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I would like to save the current state of a publicly available website as (non legal) evidence in a fairly authentic way.

Is there a website/application for this? Like they store the MD5 hash of the given site and I download the site they see.

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2 Answers 2

There is the Wayback Machine, but they only save contents that the respective robots.txt file allows.

If you need this, you could use something like curl or wget (on Linux, I don't know if either is available natively on Windows, but they should be in CygWin, one at least should be available on MacOS) to get a full copy of (the parts of) the website that interest you, and store it away (perhaps add a note with URL and exact details how you got it, zip it up and sign with GnuPG). Might then write it to a CD for safekeeping at low cost.

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For Windows: WinHTTrack at httrack.com –  Jan Doggen Apr 15 '13 at 14:14
    
Wayback Machine would be good if I could trigger it any time to save a specific site. In the second solution I can modify the content easily. –  randomra Apr 15 '13 at 14:35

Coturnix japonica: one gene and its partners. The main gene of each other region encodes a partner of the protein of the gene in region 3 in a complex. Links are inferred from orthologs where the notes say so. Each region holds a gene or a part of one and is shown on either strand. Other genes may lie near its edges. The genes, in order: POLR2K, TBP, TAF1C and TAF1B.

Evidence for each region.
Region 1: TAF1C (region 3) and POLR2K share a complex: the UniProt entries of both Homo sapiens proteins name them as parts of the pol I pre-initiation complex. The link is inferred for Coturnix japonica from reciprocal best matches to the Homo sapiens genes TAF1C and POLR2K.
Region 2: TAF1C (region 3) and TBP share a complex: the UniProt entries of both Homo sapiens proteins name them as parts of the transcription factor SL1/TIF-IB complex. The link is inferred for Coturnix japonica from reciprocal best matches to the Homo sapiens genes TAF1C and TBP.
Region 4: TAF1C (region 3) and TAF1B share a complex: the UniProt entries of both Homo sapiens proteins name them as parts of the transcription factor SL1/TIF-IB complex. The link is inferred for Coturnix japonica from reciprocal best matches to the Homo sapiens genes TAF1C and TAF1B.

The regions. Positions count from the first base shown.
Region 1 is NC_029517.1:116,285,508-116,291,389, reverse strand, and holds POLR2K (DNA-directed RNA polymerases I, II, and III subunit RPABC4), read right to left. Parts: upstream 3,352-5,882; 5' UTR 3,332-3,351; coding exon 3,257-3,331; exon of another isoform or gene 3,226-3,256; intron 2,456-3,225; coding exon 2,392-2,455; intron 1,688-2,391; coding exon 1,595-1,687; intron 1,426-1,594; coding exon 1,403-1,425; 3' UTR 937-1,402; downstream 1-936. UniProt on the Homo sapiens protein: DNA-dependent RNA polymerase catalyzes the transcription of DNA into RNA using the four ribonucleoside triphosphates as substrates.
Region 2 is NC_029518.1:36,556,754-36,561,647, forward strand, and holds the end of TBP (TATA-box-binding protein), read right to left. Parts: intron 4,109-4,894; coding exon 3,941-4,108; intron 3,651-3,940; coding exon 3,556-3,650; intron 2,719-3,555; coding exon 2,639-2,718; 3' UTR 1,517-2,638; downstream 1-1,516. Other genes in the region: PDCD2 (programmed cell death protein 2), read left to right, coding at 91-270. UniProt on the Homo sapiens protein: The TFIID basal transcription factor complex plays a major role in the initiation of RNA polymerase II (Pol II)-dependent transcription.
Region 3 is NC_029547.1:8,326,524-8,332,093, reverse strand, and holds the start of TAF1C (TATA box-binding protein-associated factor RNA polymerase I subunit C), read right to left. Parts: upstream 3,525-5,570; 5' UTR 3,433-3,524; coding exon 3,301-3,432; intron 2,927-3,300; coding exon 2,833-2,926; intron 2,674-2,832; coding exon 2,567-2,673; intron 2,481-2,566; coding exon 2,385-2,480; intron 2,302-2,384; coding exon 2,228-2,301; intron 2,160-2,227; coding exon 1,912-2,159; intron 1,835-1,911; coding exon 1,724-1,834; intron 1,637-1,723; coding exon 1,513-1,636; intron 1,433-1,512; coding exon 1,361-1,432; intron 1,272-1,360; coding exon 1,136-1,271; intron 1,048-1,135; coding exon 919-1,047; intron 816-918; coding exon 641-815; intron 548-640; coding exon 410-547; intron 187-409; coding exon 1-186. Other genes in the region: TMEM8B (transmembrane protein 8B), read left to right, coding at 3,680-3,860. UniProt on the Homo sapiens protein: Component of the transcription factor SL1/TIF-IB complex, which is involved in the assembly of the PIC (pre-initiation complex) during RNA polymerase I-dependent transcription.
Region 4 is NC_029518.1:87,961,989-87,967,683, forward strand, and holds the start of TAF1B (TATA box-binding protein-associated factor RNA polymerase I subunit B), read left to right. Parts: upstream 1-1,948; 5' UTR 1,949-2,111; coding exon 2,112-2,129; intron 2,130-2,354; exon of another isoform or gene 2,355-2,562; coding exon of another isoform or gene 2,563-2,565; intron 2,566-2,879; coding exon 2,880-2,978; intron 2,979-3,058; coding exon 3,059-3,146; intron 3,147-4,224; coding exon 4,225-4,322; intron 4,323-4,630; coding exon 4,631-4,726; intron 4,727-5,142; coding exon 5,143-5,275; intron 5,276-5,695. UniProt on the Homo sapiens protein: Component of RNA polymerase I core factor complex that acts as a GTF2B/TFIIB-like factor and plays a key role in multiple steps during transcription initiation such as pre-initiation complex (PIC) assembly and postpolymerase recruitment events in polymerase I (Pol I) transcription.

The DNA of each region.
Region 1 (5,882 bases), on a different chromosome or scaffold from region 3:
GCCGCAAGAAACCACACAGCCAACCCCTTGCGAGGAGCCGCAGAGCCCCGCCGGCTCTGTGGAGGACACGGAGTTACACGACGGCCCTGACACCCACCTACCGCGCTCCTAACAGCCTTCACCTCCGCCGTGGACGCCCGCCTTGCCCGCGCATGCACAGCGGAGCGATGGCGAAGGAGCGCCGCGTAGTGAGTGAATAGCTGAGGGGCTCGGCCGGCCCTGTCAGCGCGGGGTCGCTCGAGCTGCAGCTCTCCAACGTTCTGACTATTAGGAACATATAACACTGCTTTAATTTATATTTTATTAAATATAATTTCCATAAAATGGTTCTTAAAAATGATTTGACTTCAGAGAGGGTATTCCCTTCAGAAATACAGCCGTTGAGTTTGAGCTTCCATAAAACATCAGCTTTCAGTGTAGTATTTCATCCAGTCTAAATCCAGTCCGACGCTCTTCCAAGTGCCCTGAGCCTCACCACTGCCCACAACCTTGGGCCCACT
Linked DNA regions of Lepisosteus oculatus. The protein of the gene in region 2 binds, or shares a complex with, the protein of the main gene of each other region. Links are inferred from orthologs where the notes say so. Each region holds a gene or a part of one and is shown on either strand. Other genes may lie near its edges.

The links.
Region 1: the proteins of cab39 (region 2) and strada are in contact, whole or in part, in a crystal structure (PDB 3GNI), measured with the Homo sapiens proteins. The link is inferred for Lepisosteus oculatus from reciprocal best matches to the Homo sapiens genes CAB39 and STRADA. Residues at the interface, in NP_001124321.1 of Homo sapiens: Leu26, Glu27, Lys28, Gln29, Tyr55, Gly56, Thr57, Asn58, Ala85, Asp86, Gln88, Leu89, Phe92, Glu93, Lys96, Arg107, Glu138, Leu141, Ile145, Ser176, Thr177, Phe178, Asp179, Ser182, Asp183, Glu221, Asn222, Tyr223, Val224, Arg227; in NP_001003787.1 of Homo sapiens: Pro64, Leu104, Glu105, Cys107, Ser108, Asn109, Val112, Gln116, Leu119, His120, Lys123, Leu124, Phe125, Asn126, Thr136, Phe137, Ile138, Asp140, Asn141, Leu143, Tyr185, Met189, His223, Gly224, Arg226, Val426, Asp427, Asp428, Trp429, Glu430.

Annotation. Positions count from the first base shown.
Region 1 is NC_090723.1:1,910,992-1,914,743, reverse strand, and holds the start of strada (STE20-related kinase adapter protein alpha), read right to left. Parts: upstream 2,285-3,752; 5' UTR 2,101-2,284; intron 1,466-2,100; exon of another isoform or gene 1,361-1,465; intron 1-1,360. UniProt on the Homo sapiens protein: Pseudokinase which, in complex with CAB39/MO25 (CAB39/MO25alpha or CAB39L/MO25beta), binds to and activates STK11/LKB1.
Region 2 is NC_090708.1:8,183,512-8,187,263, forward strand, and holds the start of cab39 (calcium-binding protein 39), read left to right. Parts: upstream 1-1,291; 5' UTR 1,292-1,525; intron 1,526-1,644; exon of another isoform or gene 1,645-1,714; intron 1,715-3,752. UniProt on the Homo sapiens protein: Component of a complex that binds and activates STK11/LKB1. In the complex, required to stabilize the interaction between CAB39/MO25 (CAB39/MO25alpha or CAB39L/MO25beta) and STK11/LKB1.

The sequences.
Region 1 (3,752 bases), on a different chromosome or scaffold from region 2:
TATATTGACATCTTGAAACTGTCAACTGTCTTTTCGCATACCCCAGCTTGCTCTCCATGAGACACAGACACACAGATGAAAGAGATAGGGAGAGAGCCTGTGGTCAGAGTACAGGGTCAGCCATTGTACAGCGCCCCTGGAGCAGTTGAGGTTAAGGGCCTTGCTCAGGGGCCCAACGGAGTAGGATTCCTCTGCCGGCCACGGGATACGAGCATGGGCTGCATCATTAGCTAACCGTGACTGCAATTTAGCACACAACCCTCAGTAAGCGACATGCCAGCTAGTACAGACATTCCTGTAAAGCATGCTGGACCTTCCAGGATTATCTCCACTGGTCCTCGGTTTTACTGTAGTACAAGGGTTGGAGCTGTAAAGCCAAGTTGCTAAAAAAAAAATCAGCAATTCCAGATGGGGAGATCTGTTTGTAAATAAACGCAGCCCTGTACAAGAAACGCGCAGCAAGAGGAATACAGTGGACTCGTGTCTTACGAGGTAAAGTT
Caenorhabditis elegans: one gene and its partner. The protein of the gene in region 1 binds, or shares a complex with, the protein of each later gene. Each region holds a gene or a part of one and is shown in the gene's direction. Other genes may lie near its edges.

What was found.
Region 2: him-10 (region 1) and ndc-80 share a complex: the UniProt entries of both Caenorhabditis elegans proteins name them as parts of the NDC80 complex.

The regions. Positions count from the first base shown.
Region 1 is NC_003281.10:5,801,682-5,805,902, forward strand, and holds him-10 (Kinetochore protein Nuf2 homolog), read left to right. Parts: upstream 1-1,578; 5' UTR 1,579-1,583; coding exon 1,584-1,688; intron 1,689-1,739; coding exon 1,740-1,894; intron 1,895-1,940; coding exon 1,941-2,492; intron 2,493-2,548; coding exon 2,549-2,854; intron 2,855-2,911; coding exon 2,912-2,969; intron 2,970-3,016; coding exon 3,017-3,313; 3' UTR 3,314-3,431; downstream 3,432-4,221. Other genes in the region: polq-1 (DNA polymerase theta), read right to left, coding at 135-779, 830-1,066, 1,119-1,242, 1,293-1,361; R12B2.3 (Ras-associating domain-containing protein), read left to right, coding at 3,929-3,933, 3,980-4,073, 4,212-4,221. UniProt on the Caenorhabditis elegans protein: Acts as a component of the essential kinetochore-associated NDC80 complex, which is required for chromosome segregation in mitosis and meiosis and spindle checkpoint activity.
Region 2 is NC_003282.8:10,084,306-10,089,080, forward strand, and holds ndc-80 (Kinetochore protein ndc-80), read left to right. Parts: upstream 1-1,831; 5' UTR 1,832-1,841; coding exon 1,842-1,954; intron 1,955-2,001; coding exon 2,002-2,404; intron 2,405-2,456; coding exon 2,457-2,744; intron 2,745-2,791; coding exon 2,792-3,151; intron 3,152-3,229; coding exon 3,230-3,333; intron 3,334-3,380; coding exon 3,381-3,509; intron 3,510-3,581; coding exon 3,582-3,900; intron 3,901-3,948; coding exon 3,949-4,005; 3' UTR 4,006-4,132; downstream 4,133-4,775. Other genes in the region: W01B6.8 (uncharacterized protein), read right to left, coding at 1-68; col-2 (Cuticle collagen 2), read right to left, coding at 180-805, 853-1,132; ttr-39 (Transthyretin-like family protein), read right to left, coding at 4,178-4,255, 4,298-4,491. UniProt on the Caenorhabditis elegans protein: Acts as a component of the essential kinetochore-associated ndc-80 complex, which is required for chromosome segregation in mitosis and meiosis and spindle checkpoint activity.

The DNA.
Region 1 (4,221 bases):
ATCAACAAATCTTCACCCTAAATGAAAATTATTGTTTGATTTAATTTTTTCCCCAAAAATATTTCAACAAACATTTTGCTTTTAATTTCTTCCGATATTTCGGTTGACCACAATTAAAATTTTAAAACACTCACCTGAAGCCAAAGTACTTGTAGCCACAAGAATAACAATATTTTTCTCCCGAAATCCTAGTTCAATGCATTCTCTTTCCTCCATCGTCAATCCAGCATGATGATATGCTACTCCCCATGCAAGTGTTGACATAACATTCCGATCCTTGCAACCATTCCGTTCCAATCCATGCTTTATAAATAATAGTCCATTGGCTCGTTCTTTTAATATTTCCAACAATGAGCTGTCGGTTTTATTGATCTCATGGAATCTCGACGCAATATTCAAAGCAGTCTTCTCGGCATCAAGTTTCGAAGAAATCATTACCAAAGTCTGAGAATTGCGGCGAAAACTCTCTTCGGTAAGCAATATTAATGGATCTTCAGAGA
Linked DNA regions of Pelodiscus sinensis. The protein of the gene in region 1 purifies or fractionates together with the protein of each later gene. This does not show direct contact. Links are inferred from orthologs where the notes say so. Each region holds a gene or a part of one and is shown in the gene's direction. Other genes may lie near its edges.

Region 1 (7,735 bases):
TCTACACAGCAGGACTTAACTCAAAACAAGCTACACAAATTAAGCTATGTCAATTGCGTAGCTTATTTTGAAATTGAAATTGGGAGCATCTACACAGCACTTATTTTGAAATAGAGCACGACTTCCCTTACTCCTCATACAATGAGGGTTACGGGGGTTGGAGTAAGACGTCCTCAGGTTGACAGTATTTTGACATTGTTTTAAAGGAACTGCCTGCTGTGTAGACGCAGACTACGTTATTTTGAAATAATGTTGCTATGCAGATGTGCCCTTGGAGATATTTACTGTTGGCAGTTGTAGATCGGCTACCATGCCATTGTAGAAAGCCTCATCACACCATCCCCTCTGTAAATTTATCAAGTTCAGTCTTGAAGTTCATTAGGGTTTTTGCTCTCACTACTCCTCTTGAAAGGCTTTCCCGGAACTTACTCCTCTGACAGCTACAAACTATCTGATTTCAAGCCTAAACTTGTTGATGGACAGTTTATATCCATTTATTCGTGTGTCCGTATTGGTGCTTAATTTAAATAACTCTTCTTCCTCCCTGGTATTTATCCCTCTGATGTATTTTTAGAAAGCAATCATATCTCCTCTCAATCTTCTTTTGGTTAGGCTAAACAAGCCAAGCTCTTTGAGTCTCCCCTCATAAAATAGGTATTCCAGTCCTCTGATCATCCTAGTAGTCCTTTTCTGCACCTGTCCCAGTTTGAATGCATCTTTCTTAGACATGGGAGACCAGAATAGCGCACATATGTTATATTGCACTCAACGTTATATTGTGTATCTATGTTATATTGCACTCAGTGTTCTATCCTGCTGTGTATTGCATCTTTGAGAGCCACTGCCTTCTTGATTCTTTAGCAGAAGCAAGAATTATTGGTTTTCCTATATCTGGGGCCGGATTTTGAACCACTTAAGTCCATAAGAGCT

Screenshots are pretty decent for non-legal purposes. They may be harder to get the full content of a website. But if you mostly need a particular page, snapping the URL and the pertinent content is usually sufficient, especially if there's a time/date visible in the image.

There are also multiple apps, utilities, and browser plugins that allow you to capture an entire webpage, which can be helpful if, like most pages, the content extends below a single window's height. https://www.google.com/search?q=screenshot+entire+webpage

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Unfortunately it is quite easy to modify the content of a web page in today's browsers. –  randomra Apr 15 '13 at 14:34
    
Of course it is. It's easy to do many things. But a key point of his question was that there is no legal requirement at this time. –  music2myear Apr 15 '13 at 15:59

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